VSU Celebrates Nurse Practitioner Week

November 16, 2011

Jessica Pope
Communications and Media Relations Coordinator

VSU Celebrates Nurse Practitioner Week


VALDOSTA -- Leanna Lewis, 31, entered Valdosta State University’s Adult Nurse Practitioner (ANP) Program in January 2010. She hopes to graduate with a Master of Science in Nursing degree in December and gain certification in her chosen field.

“Since [I was] a small child, I have wanted to go into the nursing field,” said the Hortense native, who graduated from Ware County Magnet School in 1998. “I thoroughly enjoy helping others, and this is a career that is fulfilling and rewarding. I practiced as an RN [registered nurse] for several years before returning to school in hopes of receiving my ANP. I wanted to further my education in order to provide advance nursing practice skills to those in need. I hope one day soon that my community can benefit from my services by offering health promotion, disease prevention, and disease management.”

The daughter of Jackie and Leila Thrift hopes to work as a nurse practitioner in a family medicine practice after graduation.

In 2002, Lewis earned registered nurse status and an associate’s degree in nursing from South Georgia College. Seven years later, she graduated from Georgia Southern University with a Bachelor of Science in Nursing degree. She has worked as an assistant shift care coordinator/emergency room nurse at Satilla Regional Medical Center in Waycross (2002-2005) and as director of nursing at Pain Associates of South Georgia/South Georgia Surgery Center in Waycross (2004-2008) and is currently employed as an emergency room/intensive care unit nurse and charge nurse, as needed, at Bacon County Hospital in Alma.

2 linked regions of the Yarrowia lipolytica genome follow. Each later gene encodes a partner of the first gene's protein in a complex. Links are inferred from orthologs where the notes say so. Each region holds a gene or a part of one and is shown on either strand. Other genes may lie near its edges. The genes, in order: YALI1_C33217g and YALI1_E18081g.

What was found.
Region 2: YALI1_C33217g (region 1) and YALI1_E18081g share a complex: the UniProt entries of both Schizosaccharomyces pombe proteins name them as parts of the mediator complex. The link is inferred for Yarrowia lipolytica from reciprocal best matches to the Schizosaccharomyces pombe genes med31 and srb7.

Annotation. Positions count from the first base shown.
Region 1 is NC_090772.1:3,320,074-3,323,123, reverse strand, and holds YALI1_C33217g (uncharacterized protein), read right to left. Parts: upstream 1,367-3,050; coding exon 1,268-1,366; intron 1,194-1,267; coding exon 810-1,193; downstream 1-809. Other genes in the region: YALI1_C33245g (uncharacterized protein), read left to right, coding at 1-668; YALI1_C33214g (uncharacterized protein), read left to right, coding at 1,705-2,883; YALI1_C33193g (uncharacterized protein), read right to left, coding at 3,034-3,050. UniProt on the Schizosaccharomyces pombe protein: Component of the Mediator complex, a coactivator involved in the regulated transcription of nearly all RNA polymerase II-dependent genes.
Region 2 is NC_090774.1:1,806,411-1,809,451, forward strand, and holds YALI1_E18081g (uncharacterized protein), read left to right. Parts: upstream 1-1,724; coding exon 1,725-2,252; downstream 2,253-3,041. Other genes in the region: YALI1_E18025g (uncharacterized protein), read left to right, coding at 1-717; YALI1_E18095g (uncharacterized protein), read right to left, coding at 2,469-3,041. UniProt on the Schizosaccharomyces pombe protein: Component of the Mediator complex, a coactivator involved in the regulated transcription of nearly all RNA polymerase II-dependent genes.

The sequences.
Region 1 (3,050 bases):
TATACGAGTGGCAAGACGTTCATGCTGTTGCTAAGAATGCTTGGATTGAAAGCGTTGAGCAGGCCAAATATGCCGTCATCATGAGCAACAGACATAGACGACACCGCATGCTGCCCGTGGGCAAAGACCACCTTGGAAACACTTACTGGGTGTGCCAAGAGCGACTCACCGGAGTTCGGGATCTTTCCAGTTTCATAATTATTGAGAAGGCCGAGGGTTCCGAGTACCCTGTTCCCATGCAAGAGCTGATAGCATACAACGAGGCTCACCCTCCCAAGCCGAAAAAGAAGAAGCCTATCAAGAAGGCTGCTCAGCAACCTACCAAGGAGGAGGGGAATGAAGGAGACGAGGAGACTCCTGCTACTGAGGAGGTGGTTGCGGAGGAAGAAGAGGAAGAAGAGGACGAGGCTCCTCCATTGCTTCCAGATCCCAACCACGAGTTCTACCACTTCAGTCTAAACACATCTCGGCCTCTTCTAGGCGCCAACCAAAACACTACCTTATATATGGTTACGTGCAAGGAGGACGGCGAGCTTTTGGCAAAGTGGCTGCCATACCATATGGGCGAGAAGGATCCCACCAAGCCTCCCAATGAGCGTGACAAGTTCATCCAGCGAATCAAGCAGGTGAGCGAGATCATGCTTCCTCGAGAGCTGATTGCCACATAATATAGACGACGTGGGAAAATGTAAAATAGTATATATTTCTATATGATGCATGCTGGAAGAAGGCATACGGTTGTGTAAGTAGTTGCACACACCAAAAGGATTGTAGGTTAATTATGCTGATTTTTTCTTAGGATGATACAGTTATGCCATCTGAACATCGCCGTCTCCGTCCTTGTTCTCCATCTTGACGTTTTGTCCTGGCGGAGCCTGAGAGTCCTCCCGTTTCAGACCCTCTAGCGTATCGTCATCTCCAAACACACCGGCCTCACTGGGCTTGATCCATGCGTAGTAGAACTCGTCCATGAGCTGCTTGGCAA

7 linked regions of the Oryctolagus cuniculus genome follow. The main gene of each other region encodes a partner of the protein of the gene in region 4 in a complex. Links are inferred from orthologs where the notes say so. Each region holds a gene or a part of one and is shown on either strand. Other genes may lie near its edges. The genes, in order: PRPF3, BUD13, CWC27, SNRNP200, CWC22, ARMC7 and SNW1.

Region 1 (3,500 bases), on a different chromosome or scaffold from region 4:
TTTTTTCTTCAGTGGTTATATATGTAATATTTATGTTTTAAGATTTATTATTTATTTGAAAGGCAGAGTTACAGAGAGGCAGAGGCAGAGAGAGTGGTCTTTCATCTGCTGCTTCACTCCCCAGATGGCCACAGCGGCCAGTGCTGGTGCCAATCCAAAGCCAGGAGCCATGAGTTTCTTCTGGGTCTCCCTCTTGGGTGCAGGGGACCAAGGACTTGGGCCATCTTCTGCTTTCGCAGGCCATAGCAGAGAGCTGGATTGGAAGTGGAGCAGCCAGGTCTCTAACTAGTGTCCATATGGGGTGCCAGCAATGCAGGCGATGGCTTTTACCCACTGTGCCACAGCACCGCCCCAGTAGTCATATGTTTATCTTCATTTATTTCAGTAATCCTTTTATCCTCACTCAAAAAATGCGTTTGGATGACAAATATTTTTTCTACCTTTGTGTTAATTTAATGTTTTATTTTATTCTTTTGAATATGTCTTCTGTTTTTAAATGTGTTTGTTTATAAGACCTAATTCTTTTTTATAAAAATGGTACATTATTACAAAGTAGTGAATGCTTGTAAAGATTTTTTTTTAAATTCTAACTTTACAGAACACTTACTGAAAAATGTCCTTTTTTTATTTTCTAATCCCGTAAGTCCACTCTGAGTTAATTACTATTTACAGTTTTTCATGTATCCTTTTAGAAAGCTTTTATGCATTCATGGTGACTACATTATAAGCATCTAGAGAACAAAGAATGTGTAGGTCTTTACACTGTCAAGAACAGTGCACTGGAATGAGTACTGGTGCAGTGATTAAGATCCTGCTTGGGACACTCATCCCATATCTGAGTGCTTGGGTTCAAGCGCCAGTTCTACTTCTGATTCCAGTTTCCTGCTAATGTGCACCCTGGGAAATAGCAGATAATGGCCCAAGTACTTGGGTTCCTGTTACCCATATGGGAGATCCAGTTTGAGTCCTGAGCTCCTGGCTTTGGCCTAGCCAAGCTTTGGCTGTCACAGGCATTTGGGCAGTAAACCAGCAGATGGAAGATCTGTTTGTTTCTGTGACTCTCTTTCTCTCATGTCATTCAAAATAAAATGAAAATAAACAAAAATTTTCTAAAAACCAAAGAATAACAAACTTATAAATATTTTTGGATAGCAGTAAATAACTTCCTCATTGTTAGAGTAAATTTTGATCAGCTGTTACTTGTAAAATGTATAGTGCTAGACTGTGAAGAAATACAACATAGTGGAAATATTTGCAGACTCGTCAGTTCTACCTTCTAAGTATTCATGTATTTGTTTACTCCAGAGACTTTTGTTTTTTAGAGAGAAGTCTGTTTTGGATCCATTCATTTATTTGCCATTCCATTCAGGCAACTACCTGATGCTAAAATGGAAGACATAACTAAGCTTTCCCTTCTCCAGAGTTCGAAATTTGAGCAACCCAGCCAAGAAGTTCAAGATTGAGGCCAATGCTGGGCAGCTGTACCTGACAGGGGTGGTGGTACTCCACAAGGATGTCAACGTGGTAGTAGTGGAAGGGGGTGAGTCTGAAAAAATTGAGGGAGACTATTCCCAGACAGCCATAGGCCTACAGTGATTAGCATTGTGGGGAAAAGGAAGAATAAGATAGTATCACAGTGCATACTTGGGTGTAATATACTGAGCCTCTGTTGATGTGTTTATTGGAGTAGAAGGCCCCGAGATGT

Through Saturday, Nov. 19, VSU is celebrating National Nurse Practitioner Week, a time “to celebrate the wonderful work of nurse practitioners across the nation, build awareness around the critical role of the nurse practitioner, and remind lawmakers of the importance of allowing nurse practitioners to practice to the full extent of their experience and education,” said Dr. J. Myron Faircloth, instructor in the College of Nursing and a board certified family nurse practitioner.

VSU’s Adult Nurse Practitioner (ANP) Program prepares advanced practice nurses as primary care providers to manage the health of individuals and families from 13 years of age and up. The program places an emphasis on health promotion, illness prevention, and management of acute and chronic illness; provides leadership; and promotes use of evidence-based practice in the delivery of quality health care services for adults and their families. Graduates are prepared to be recognized as advanced practice nurses by the Board of Nurse Examiners and to take the adult nurse practitioner certification exams.

Nationally, the first nurse practitioners were educated at the University of Colorado in 1965. VSU’s program was started in 2007, Faircloth said, and, to date, 19 students have graduated from the program. Currently, there are 28 students studying to become nurse practitioners at VSU, he added.

Sharon McDade joined the staff of Dr. Willy Saurina’s office on North Ashley Street in Valdosta in February 2011, having earned board certification as an adult nurse practitioner a month earlier. The 39-year-old divorced mother of two boys said that she encourages anyone interested in becoming a nurse practitioner to go for it.

“It’s just the best thing you can do,” she said. “There are so many avenues you can go into. It’s the one job you can do that gives you the most variety. I learn something new every single day.”

Nurse practitioners practice in rural, urban, and suburban communities, according to the American Academy of Nurse Practitioners. They practice in many types of settings, including clinics, hospitals, emergency rooms, urgent care sites, private physician or nurse practitioner practices, nursing homes, schools, colleges, and public health departments. Nurse practitioners specialize in many areas, such as family health or oncology or mental health, and they often practice in sub-specialty areas, such as dermatology or neurology or sports medicine.